The difference between concurrency and parallelism

This confuses lots of people, including most recently Todd Hoff of HighScalability fame, who wrote in last week’s summary post,

Have to say, this distinction has never made sense to me: Concurrency is not parallelism: concurrency is the composition of independently executing processes, while parallelism is the simultaneous execution of (possibly related) computations. Concurrency is about dealing with lots of things at once. Parallelism is about doing lots of things at once. I think the problem is that words are hard to understand. The Go blog post is confusing because of that. Pictures are easier. Look, a single-threaded, non-parallel, concurrent process:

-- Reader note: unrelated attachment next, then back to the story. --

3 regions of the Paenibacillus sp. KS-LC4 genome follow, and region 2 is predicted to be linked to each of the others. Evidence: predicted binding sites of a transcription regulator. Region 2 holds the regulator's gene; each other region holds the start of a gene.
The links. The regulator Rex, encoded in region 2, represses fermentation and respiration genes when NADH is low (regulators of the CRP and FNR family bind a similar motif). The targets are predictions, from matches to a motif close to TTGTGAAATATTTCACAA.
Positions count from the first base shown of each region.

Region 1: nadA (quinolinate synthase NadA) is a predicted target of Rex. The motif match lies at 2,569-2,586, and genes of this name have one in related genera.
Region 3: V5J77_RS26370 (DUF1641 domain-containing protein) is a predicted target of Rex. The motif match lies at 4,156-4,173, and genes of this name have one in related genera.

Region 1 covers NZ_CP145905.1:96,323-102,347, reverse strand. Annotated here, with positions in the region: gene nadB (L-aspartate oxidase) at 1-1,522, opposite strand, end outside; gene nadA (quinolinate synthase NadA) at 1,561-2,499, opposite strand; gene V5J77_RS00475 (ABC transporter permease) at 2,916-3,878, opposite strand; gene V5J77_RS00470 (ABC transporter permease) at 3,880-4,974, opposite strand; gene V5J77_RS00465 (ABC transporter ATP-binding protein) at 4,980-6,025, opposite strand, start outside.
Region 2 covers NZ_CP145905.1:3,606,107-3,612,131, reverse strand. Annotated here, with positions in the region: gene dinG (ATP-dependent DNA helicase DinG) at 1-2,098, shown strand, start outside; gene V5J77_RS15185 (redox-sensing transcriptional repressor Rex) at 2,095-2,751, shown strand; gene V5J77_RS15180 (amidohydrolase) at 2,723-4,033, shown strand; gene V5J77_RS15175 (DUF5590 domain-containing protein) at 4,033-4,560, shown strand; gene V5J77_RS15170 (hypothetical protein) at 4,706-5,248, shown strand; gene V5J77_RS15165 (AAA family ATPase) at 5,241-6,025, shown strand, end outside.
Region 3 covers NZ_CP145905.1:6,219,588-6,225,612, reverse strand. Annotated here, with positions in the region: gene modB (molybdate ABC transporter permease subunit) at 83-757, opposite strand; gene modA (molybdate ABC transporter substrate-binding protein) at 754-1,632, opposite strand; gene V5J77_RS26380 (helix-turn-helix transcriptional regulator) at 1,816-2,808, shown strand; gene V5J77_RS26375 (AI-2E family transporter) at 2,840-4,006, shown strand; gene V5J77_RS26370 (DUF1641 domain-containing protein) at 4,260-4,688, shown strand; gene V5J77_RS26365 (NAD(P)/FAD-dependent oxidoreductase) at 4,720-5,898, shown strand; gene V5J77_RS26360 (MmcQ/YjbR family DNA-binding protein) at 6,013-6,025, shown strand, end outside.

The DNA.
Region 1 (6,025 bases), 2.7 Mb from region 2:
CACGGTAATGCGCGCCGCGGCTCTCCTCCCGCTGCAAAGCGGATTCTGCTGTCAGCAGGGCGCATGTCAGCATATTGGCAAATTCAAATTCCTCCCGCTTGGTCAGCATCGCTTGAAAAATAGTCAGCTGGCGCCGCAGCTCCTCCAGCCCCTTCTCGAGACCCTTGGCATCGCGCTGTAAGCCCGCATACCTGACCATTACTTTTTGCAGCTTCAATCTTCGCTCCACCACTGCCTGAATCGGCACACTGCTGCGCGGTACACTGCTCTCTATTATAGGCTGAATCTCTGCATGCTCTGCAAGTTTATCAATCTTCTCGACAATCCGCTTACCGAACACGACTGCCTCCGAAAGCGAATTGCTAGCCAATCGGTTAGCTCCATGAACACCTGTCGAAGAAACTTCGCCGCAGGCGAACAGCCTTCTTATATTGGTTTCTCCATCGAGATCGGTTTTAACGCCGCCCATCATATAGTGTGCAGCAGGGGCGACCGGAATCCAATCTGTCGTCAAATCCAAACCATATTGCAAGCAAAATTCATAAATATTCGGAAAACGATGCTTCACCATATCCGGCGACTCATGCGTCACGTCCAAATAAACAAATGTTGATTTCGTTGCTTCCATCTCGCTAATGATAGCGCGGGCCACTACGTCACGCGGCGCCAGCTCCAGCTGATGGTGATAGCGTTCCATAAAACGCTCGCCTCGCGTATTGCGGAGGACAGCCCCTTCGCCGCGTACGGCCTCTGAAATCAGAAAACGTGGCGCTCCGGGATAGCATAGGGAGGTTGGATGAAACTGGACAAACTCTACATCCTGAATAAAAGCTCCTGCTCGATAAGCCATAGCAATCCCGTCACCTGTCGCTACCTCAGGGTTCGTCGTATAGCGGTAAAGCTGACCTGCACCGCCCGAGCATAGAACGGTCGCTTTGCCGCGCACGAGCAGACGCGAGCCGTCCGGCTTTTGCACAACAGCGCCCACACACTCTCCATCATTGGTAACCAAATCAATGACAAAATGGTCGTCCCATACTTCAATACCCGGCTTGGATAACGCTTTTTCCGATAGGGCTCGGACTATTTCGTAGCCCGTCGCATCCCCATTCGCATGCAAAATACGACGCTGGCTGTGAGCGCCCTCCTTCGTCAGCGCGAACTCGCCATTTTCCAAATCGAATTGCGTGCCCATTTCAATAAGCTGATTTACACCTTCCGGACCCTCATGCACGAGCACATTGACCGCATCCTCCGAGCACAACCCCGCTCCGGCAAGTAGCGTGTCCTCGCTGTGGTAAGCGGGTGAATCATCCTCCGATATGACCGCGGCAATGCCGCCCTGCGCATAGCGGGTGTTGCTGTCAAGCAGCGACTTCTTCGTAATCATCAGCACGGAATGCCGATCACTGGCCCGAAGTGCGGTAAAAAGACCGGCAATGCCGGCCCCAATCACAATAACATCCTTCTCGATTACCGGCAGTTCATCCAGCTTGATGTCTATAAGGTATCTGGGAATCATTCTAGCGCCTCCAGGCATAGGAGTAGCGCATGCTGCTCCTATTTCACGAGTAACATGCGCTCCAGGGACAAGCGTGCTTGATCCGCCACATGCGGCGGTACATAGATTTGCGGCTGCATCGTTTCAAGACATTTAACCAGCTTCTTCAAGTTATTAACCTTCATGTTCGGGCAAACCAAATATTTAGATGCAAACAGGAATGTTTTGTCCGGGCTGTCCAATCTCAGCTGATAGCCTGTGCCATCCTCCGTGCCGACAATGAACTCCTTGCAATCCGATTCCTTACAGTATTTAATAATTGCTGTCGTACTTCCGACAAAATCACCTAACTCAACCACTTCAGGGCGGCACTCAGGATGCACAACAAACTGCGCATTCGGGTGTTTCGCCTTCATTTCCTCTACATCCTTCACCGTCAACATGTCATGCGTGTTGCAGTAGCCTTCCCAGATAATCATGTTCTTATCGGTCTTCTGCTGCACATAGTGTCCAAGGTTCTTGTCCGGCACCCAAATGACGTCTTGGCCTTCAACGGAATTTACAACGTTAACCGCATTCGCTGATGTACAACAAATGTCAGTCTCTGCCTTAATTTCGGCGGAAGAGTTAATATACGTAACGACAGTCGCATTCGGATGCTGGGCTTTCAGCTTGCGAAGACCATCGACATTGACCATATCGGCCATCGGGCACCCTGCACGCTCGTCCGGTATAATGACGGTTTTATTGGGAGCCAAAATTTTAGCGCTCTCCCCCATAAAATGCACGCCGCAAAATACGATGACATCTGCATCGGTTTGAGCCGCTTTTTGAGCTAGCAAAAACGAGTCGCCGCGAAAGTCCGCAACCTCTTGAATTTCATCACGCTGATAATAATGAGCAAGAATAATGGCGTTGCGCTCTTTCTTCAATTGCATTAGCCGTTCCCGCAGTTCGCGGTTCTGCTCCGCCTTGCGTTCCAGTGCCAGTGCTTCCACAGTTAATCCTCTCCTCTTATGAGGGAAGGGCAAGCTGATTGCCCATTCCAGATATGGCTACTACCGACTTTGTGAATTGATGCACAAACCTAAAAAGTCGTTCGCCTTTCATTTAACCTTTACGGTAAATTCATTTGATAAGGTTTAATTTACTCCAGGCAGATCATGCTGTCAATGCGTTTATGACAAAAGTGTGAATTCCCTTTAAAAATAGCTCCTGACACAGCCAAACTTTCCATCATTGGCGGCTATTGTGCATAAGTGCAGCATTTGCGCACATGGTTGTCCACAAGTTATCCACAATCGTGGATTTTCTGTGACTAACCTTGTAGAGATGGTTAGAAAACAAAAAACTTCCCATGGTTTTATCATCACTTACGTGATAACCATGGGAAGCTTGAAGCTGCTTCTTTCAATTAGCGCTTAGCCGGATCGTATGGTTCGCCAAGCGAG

Lots of tasks can run on the system, but only one of them makes progress at a time. And here’s one that’s both concurrent and parallel:

Hopefully that clears things up.


About The Author

Baron is the founder and CEO of VividCortex. He is the author of High Performance MySQL and many open-source tools for performance analysis, monitoring, and system administration. Baron contributes to various database communities such as Oracle, PostgreSQL, Redis and MongoDB.


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